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Quinolines (also called as benzo[b]pyridine and 1-azanaphthalene) are heterocyclic aromatic organic compounds with one nitrogen atom. It has a bicyclic structure, consisting of a benzene ring fused to the 2,3-positions of the pyridine ring. Quinoline is a weak tertiary base and it can form a salt with acids. It is generally more reactive towards both electrophiles and nucleophiles.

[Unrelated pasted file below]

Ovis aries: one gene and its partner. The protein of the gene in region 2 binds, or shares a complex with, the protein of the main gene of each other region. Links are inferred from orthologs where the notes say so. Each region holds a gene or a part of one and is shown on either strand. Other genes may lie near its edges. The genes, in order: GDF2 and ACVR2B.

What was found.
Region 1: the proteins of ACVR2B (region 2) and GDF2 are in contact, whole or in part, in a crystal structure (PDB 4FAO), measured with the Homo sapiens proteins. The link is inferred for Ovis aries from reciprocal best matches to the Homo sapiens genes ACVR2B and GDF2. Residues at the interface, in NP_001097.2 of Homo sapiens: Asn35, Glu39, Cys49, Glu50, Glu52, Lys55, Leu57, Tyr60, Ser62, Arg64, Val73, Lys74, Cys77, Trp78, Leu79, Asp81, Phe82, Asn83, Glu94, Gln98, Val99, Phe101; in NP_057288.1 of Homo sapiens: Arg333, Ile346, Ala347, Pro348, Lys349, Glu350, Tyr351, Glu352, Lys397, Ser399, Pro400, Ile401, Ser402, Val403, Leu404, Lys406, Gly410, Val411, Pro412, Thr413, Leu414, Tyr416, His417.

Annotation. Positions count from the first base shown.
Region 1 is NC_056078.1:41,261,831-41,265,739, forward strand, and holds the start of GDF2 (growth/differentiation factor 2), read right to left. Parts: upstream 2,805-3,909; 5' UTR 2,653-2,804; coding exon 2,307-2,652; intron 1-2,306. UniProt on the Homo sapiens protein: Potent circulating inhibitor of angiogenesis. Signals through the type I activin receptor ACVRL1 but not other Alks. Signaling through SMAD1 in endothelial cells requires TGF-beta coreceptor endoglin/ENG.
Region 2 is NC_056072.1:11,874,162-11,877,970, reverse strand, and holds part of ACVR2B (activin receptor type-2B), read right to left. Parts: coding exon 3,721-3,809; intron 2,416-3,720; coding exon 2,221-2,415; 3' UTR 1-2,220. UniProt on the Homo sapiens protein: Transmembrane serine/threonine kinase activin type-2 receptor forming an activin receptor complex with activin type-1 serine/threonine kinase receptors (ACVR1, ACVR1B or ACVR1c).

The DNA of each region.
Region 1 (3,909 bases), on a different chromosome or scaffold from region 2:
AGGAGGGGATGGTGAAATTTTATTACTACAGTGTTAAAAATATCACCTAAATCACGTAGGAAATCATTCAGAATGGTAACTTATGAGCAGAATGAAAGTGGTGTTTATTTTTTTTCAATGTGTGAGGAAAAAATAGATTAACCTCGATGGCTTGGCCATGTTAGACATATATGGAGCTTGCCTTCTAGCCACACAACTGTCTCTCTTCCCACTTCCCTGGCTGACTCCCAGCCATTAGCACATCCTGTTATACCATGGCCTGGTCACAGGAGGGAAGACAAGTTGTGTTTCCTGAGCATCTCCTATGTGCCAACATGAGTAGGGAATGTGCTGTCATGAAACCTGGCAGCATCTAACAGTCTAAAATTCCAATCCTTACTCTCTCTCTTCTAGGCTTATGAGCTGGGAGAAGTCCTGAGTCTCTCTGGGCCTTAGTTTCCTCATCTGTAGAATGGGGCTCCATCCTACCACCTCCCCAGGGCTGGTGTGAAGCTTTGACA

The synthesis of quinoline derivatives has been of considerable interest in organic and medicinal chemistry since a number of drugs and natural products contain this heterocyclic moiety. Quinolines and their derivatives have been receiving more attention by researchers especially in the pharmaceutical fields, due to their wide-range of biological activities, such as anti-malarial, anti-hypertensive, anti-asthmatic, anti-bacterial, and anti-inflammatory activities. Fluoroquinolones are popular and widely used antibacterial drugs. In addition, quinolines have also been used in the study of bio-organic and bio-organometallic processes. Quinoline-containing anti-malarial drugs are a mainstay of treatments against malaria. Quinine, a derivative of quinoline, is found naturally in plants as alkaloids. 8-Hydroxyquinoline is an important chelating agent and quinolines are used in the synthesis of rubber chemicals, dyes, and flavoring agents. Other industrial applications include their use as polymers, catalysts, corrosion inhibitors, and preservatives.